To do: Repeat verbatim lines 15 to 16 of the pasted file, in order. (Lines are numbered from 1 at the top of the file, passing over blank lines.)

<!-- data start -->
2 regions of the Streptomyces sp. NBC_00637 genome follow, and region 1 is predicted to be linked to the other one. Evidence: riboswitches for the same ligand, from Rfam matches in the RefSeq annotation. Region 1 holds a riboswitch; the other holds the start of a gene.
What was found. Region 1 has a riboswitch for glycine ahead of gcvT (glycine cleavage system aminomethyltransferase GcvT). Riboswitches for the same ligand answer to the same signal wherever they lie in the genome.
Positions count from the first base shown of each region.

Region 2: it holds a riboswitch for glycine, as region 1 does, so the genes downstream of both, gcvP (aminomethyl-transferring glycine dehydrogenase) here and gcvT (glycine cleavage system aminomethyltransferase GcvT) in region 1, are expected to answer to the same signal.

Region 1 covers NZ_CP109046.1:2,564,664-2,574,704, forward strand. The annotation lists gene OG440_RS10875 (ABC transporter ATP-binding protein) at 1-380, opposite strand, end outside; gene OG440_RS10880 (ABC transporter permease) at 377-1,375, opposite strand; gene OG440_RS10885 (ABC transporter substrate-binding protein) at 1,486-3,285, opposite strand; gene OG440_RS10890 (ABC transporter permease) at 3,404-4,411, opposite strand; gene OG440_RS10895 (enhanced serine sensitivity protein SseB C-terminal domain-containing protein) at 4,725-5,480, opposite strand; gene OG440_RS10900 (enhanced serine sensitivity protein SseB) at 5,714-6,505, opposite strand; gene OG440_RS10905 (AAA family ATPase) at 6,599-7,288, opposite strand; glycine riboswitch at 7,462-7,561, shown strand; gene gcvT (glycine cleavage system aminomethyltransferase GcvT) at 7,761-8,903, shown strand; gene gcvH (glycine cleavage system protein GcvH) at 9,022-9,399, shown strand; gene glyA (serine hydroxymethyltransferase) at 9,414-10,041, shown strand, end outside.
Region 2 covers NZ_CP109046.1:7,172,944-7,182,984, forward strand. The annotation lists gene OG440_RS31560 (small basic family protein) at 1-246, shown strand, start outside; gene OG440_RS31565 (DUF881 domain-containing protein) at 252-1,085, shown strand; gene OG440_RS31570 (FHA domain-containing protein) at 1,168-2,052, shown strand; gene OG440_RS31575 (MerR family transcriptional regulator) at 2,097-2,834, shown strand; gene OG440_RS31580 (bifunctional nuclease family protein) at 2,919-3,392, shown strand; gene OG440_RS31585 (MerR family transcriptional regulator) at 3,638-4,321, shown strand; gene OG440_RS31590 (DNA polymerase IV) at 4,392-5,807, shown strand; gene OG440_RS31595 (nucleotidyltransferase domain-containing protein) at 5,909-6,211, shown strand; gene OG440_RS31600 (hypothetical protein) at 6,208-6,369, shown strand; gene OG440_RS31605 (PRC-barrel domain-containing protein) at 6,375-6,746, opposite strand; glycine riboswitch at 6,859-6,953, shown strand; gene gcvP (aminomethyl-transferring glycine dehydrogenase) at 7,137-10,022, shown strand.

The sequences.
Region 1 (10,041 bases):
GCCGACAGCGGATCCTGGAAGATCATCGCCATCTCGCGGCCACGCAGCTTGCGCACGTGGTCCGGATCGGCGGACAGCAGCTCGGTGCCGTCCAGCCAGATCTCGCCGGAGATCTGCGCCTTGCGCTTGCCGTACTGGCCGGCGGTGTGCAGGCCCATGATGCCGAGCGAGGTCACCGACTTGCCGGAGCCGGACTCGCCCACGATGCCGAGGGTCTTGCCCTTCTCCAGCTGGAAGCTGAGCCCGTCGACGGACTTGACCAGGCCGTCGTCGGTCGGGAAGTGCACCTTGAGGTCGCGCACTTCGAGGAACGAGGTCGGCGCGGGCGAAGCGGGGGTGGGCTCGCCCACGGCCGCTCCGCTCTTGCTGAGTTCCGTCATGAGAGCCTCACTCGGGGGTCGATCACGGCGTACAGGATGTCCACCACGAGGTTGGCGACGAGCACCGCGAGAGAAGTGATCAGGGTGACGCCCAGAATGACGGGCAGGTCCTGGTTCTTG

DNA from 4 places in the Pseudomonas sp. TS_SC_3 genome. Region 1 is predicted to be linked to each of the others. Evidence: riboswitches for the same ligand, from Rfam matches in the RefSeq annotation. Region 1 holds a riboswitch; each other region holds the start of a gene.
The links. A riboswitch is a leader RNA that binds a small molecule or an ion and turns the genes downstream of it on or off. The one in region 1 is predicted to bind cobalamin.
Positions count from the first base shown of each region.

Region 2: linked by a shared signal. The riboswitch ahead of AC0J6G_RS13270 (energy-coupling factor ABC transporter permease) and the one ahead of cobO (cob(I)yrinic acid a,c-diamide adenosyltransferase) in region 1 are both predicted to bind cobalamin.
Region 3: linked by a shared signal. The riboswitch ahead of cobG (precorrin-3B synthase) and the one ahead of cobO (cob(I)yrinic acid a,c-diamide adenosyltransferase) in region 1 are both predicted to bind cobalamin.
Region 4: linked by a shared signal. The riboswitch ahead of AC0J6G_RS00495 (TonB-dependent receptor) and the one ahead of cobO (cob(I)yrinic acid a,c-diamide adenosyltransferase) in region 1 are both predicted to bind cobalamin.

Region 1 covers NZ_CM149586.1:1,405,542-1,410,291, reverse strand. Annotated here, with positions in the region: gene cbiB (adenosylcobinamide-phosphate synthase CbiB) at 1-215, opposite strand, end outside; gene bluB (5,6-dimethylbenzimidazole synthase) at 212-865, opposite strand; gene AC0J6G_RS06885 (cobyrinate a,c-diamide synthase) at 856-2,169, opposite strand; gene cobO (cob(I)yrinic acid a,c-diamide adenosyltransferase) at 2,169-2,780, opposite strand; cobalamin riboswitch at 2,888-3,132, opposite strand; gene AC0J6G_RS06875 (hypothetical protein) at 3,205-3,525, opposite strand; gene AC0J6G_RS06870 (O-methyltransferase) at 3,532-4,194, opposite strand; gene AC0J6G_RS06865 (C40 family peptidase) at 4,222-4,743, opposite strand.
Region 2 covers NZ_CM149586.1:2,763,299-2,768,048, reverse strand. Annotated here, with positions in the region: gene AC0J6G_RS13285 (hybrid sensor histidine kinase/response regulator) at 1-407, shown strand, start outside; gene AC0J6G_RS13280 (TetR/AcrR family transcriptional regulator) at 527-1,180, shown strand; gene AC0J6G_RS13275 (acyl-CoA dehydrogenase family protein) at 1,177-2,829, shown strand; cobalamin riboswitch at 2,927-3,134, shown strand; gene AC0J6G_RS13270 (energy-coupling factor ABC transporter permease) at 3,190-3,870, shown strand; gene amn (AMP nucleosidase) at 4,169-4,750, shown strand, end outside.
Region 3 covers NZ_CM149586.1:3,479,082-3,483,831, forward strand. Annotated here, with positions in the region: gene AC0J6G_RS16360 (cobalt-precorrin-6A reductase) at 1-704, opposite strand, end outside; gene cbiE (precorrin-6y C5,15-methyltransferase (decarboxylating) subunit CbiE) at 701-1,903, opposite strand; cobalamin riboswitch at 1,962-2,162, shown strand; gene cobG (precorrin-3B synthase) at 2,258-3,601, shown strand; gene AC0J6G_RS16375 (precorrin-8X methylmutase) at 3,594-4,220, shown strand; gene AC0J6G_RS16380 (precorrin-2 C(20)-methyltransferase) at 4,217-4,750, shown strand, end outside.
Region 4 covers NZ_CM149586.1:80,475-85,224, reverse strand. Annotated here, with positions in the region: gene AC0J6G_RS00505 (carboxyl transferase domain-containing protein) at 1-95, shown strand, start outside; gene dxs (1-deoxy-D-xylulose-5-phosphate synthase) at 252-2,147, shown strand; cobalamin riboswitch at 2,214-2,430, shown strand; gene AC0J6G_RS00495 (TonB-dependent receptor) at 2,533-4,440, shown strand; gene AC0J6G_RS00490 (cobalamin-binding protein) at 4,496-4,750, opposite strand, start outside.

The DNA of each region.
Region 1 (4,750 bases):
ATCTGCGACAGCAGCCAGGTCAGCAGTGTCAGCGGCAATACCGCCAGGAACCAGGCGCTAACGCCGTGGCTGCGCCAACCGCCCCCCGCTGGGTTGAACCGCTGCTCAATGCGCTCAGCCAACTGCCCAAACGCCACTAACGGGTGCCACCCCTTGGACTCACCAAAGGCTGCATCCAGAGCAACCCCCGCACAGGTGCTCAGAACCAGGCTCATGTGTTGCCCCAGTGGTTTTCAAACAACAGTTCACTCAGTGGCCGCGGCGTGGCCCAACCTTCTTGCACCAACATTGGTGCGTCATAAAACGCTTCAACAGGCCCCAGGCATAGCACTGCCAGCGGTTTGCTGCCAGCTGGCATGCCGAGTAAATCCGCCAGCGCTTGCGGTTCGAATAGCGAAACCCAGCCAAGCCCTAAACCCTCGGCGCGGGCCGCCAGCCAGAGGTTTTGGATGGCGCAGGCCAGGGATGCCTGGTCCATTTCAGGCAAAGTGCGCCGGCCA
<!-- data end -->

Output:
Region 4: linked by a shared signal. The riboswitch ahead of AC0J6G_RS00495 (TonB-dependent receptor) and the one ahead of cobO (cob(I)yrinic acid a,c-diamide adenosyltransferase) in region 1 are both predicted to bind cobalamin.

Region 1 covers NZ_CM149586.1:1,405,542-1,410,291, reverse strand. Annotated here, with positions in the region: gene cbiB (adenosylcobinamide-phosphate synthase CbiB) at 1-215, opposite strand, end outside; gene bluB (5,6-dimethylbenzimidazole synthase) at 212-865, opposite strand; gene AC0J6G_RS06885 (cobyrinate a,c-diamide synthase) at 856-2,169, opposite strand; gene cobO (cob(I)yrinic acid a,c-diamide adenosyltransferase) at 2,169-2,780, opposite strand; cobalamin riboswitch at 2,888-3,132, opposite strand; gene AC0J6G_RS06875 (hypothetical protein) at 3,205-3,525, opposite strand; gene AC0J6G_RS06870 (O-methyltransferase) at 3,532-4,194, opposite strand; gene AC0J6G_RS06865 (C40 family peptidase) at 4,222-4,743, opposite strand.